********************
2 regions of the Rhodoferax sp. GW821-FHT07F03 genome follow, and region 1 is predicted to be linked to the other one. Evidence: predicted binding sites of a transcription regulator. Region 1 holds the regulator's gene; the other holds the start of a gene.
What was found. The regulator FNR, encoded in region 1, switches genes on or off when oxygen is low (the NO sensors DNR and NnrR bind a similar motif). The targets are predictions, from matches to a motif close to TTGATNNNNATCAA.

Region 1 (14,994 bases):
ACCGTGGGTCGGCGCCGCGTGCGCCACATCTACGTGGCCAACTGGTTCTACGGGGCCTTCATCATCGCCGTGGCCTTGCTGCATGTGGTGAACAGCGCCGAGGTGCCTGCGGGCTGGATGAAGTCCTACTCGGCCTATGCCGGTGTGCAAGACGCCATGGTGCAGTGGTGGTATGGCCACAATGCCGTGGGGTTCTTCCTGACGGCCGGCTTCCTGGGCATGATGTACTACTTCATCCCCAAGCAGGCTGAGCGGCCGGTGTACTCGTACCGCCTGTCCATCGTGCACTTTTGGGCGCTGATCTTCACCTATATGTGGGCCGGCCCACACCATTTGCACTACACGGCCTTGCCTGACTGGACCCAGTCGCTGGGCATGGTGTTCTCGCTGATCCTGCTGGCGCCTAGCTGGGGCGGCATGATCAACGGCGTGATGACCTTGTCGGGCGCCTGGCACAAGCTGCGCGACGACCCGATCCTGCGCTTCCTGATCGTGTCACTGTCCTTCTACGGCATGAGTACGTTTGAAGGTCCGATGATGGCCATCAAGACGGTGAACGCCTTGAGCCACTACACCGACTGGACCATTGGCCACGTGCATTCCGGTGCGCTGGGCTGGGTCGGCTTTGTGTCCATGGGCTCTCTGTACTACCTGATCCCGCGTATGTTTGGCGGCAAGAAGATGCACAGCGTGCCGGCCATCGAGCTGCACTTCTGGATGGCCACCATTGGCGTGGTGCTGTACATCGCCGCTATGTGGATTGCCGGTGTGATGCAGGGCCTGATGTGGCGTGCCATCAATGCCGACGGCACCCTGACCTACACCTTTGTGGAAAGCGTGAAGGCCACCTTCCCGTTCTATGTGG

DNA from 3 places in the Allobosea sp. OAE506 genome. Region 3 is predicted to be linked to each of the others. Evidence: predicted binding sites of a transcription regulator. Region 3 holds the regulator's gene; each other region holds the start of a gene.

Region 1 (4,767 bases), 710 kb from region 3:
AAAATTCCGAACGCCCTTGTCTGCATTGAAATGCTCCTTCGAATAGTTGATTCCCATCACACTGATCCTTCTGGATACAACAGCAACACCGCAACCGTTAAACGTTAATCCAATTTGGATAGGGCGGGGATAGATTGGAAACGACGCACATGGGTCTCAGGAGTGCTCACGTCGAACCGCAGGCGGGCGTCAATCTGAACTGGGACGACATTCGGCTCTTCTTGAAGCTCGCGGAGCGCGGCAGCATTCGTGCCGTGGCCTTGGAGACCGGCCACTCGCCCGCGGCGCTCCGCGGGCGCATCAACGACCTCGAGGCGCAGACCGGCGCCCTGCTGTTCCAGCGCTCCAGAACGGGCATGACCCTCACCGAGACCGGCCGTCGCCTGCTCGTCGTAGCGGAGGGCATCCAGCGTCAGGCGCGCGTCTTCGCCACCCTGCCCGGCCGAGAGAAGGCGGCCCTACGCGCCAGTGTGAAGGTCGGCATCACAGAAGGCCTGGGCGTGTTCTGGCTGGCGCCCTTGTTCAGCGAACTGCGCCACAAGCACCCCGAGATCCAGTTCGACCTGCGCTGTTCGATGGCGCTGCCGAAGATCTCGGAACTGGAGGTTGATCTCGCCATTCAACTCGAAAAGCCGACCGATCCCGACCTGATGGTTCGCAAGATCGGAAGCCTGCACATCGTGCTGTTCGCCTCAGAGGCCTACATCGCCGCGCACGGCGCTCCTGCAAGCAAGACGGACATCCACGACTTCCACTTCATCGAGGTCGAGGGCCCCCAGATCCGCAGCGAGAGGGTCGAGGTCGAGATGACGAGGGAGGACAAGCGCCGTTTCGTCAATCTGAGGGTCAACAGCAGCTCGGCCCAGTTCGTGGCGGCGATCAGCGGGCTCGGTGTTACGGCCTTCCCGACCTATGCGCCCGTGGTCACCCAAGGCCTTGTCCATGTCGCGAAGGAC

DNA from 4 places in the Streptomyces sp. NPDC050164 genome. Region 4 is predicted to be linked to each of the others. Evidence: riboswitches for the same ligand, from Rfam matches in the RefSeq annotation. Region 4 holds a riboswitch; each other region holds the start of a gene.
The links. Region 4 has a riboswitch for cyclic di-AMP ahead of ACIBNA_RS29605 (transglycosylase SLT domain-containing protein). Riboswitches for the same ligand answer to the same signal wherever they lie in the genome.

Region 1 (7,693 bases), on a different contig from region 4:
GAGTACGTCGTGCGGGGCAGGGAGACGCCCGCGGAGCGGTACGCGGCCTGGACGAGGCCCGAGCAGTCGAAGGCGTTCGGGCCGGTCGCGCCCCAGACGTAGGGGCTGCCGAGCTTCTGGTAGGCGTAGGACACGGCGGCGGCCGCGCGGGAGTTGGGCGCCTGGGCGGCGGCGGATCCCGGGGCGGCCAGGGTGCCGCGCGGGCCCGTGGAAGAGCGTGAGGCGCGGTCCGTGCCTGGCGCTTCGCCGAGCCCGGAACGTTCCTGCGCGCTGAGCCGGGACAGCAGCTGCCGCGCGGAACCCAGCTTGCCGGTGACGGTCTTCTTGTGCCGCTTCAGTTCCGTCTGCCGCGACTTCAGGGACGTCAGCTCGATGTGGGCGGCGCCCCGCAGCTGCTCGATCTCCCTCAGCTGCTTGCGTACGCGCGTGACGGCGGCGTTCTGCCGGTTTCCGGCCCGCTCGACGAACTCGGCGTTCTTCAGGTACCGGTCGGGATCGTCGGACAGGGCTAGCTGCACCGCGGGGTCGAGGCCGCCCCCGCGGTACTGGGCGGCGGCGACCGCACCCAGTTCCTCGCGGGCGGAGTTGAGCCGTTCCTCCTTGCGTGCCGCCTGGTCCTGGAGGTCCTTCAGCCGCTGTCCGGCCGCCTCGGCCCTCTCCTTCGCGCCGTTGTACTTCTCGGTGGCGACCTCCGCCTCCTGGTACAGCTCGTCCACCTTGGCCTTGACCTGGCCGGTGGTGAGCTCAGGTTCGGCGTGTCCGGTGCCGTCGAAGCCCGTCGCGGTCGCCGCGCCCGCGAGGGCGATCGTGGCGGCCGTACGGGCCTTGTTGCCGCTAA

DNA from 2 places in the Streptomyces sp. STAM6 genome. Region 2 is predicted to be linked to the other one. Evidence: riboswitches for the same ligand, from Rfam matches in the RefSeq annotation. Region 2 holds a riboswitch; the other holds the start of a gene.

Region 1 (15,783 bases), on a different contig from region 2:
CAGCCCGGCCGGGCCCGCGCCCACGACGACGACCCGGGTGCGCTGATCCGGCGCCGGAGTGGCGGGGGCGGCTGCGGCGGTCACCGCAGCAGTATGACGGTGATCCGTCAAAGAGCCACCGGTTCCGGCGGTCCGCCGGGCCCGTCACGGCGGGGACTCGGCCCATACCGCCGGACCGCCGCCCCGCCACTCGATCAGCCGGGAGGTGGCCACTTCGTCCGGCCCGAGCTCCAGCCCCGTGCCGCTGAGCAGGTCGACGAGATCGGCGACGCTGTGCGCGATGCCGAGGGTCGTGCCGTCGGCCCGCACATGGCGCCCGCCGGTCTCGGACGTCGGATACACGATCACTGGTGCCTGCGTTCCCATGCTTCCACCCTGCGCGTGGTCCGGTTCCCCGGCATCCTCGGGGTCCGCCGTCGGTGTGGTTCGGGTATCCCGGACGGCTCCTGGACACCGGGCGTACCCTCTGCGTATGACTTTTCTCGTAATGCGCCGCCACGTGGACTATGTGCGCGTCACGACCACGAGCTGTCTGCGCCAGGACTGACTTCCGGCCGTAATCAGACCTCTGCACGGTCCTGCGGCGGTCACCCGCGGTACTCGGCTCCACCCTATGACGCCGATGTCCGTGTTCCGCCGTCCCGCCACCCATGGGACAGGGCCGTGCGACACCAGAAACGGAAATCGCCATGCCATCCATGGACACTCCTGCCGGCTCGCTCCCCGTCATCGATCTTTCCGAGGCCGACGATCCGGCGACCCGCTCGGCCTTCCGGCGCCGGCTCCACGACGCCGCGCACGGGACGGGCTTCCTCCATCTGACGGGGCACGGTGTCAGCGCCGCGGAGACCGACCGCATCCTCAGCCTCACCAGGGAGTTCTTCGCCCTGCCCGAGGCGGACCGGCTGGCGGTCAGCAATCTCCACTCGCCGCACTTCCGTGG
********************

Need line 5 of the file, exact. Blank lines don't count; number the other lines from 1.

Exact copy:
DNA from 3 places in the Allobosea sp. OAE506 genome. Region 3 is predicted to be linked to each of the others. Evidence: predicted binding sites of a transcription regulator. Region 3 holds the regulator's gene; each other region holds the start of a gene.